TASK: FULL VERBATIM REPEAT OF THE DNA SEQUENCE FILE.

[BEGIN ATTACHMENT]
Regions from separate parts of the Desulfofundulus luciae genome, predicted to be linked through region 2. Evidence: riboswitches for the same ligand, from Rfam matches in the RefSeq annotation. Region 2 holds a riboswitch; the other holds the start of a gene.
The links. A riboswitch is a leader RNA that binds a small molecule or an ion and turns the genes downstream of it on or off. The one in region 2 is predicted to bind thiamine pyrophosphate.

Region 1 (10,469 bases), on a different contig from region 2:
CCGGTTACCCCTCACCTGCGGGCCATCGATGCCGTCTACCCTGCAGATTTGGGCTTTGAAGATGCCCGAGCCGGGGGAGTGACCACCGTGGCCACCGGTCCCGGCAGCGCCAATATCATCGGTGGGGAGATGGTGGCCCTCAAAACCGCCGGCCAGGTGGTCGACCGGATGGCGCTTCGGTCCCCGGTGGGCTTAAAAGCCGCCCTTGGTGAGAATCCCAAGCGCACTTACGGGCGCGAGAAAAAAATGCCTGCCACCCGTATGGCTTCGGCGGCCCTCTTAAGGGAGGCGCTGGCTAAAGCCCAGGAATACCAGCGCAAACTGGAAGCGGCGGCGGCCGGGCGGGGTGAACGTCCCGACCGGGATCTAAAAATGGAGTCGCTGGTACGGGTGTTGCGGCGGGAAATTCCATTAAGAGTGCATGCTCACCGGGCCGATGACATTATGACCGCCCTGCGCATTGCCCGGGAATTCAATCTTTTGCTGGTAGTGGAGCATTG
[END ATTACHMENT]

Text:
Regions from separate parts of the Desulfofundulus luciae genome, predicted to be linked through region 2. Evidence: riboswitches for the same ligand, from Rfam matches in the RefSeq annotation. Region 2 holds a riboswitch; the other holds the start of a gene.
The links. A riboswitch is a leader RNA that binds a small molecule or an ion and turns the genes downstream of it on or off. The one in region 2 is predicted to bind thiamine pyrophosphate.

Region 1 (10,469 bases), on a different contig from region 2:
CCGGTTACCCCTCACCTGCGGGCCATCGATGCCGTCTACCCTGCAGATTTGGGCTTTGAAGATGCCCGAGCCGGGGGAGTGACCACCGTGGCCACCGGTCCCGGCAGCGCCAATATCATCGGTGGGGAGATGGTGGCCCTCAAAACCGCCGGCCAGGTGGTCGACCGGATGGCGCTTCGGTCCCCGGTGGGCTTAAAAGCCGCCCTTGGTGAGAATCCCAAGCGCACTTACGGGCGCGAGAAAAAAATGCCTGCCACCCGTATGGCTTCGGCGGCCCTCTTAAGGGAGGCGCTGGCTAAAGCCCAGGAATACCAGCGCAAACTGGAAGCGGCGGCGGCCGGGCGGGGTGAACGTCCCGACCGGGATCTAAAAATGGAGTCGCTGGTACGGGTGTTGCGGCGGGAAATTCCATTAAGAGTGCATGCTCACCGGGCCGATGACATTATGACCGCCCTGCGCATTGCCCGGGAATTCAATCTTTTGCTGGTAGTGGAGCATTG